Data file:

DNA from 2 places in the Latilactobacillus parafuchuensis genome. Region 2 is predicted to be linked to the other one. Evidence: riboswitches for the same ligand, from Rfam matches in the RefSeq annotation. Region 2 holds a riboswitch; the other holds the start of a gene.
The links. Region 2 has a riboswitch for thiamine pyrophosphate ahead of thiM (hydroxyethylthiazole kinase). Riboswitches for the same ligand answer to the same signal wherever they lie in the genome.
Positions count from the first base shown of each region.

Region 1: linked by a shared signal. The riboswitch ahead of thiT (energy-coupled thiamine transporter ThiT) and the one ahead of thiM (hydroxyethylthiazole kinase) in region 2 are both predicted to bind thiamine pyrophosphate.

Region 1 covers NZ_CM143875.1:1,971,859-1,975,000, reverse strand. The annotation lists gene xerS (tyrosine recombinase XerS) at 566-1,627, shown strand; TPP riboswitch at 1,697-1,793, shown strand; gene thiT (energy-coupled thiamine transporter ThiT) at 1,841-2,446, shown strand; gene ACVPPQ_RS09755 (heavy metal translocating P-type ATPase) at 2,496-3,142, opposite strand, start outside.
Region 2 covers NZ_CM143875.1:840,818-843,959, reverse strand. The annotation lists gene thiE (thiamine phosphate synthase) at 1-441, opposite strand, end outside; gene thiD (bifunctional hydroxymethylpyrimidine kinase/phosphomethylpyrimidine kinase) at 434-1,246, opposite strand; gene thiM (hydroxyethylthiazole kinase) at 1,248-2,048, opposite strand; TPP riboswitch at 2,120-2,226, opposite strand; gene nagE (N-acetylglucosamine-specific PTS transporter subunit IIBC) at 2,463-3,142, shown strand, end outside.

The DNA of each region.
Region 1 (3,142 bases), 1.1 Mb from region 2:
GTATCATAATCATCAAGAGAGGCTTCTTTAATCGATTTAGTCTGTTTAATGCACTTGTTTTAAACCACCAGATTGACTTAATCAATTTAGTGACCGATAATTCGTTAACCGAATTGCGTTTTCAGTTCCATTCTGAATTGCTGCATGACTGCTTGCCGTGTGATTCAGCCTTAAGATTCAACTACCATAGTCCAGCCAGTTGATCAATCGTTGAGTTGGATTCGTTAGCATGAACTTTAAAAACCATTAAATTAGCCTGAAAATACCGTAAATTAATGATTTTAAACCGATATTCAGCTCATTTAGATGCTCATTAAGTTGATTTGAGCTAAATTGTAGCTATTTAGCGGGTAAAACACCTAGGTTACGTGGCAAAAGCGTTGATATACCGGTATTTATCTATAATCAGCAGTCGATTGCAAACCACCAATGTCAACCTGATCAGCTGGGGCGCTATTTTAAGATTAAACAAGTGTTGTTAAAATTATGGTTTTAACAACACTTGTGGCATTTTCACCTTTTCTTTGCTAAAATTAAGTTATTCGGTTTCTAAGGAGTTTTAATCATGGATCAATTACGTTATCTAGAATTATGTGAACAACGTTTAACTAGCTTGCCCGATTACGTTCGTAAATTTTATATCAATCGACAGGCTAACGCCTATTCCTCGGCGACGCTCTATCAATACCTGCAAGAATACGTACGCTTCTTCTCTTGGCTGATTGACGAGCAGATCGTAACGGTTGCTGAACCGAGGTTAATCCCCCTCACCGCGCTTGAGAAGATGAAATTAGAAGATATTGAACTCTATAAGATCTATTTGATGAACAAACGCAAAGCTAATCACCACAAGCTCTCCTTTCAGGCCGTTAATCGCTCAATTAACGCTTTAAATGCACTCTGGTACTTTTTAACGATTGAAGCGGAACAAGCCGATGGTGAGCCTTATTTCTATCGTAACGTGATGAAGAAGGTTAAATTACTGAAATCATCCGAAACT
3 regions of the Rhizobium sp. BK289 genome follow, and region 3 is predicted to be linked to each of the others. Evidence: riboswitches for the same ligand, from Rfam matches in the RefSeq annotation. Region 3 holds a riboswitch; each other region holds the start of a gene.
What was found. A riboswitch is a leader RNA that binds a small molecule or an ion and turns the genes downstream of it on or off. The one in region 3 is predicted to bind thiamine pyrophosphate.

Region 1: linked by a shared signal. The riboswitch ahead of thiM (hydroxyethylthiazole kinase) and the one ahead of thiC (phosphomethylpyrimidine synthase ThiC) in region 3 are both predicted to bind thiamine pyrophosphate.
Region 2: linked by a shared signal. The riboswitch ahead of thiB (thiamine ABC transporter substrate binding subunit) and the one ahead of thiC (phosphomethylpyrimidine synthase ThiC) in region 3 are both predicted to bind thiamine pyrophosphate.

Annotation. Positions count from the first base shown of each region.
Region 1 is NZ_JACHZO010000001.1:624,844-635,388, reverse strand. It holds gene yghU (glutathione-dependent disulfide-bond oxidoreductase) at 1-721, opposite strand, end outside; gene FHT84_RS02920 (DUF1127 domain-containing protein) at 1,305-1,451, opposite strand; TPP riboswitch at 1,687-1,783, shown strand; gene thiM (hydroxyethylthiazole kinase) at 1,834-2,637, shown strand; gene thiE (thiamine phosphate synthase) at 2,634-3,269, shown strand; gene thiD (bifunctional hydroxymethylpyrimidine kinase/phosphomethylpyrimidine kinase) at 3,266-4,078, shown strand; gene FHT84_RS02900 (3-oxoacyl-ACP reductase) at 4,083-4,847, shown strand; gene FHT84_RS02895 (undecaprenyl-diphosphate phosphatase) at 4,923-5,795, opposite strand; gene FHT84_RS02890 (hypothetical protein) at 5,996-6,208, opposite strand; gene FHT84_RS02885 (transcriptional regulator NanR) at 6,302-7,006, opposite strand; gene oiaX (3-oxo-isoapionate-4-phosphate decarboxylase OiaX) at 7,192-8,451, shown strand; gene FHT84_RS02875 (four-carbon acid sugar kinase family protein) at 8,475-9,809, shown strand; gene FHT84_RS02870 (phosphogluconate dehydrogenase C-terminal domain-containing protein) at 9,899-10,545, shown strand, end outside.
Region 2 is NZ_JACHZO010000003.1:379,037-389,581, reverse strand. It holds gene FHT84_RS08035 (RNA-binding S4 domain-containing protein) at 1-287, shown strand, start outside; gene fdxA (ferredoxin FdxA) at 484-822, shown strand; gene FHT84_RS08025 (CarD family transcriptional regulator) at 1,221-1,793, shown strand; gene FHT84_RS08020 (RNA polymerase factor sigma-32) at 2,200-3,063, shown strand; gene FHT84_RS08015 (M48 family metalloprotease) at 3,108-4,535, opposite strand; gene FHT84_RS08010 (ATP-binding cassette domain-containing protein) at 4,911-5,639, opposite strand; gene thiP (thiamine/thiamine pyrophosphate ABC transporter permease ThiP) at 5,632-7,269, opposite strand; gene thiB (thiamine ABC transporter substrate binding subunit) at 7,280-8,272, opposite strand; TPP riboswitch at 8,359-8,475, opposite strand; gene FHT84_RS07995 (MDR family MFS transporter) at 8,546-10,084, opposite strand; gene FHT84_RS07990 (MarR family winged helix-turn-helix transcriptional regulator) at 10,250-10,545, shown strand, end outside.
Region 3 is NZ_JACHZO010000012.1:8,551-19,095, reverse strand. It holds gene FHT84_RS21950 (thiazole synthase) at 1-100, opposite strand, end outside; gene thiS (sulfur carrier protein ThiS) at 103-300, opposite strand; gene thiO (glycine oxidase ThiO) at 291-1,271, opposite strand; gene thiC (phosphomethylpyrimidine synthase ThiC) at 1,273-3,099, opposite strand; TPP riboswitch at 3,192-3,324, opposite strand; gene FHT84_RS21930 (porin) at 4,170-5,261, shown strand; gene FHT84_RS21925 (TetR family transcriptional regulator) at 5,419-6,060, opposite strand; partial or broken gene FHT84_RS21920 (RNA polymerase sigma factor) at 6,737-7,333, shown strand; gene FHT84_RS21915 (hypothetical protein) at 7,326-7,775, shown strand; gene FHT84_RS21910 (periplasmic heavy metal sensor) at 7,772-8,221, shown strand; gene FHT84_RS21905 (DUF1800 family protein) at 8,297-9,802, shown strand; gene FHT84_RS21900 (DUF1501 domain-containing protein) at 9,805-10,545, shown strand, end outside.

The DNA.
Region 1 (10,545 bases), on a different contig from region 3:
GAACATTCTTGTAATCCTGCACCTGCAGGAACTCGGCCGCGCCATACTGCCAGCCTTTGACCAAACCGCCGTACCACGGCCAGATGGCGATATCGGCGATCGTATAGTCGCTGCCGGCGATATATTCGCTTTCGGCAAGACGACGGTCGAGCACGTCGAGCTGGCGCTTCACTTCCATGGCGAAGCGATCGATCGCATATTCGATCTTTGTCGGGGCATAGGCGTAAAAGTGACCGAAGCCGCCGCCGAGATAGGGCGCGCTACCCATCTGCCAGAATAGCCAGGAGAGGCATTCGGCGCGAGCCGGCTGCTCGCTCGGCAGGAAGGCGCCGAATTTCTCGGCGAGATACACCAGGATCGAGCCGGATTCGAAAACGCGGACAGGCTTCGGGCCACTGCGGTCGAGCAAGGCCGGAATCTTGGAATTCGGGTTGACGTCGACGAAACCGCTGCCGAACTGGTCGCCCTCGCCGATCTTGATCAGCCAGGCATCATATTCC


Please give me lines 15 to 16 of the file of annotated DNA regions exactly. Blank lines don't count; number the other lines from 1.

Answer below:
Region 1 is NZ_JACHZO010000001.1:624,844-635,388, reverse strand. It holds gene yghU (glutathione-dependent disulfide-bond oxidoreductase) at 1-721, opposite strand, end outside; gene FHT84_RS02920 (DUF1127 domain-containing protein) at 1,305-1,451, opposite strand; TPP riboswitch at 1,687-1,783, shown strand; gene thiM (hydroxyethylthiazole kinase) at 1,834-2,637, shown strand; gene thiE (thiamine phosphate synthase) at 2,634-3,269, shown strand; gene thiD (bifunctional hydroxymethylpyrimidine kinase/phosphomethylpyrimidine kinase) at 3,266-4,078, shown strand; gene FHT84_RS02900 (3-oxoacyl-ACP reductase) at 4,083-4,847, shown strand; gene FHT84_RS02895 (undecaprenyl-diphosphate phosphatase) at 4,923-5,795, opposite strand; gene FHT84_RS02890 (hypothetical protein) at 5,996-6,208, opposite strand; gene FHT84_RS02885 (transcriptional regulator NanR) at 6,302-7,006, opposite strand; gene oiaX (3-oxo-isoapionate-4-phosphate decarboxylase OiaX) at 7,192-8,451, shown strand; gene FHT84_RS02875 (four-carbon acid sugar kinase family protein) at 8,475-9,809, shown strand; gene FHT84_RS02870 (phosphogluconate dehydrogenase C-terminal domain-containing protein) at 9,899-10,545, shown strand, end outside.
Region 2 is NZ_JACHZO010000003.1:379,037-389,581, reverse strand. It holds gene FHT84_RS08035 (RNA-binding S4 domain-containing protein) at 1-287, shown strand, start outside; gene fdxA (ferredoxin FdxA) at 484-822, shown strand; gene FHT84_RS08025 (CarD family transcriptional regulator) at 1,221-1,793, shown strand; gene FHT84_RS08020 (RNA polymerase factor sigma-32) at 2,200-3,063, shown strand; gene FHT84_RS08015 (M48 family metalloprotease) at 3,108-4,535, opposite strand; gene FHT84_RS08010 (ATP-binding cassette domain-containing protein) at 4,911-5,639, opposite strand; gene thiP (thiamine/thiamine pyrophosphate ABC transporter permease ThiP) at 5,632-7,269, opposite strand; gene thiB (thiamine ABC transporter substrate binding subunit) at 7,280-8,272, opposite strand; TPP riboswitch at 8,359-8,475, opposite strand; gene FHT84_RS07995 (MDR family MFS transporter) at 8,546-10,084, opposite strand; gene FHT84_RS07990 (MarR family winged helix-turn-helix transcriptional regulator) at 10,250-10,545, shown strand, end outside.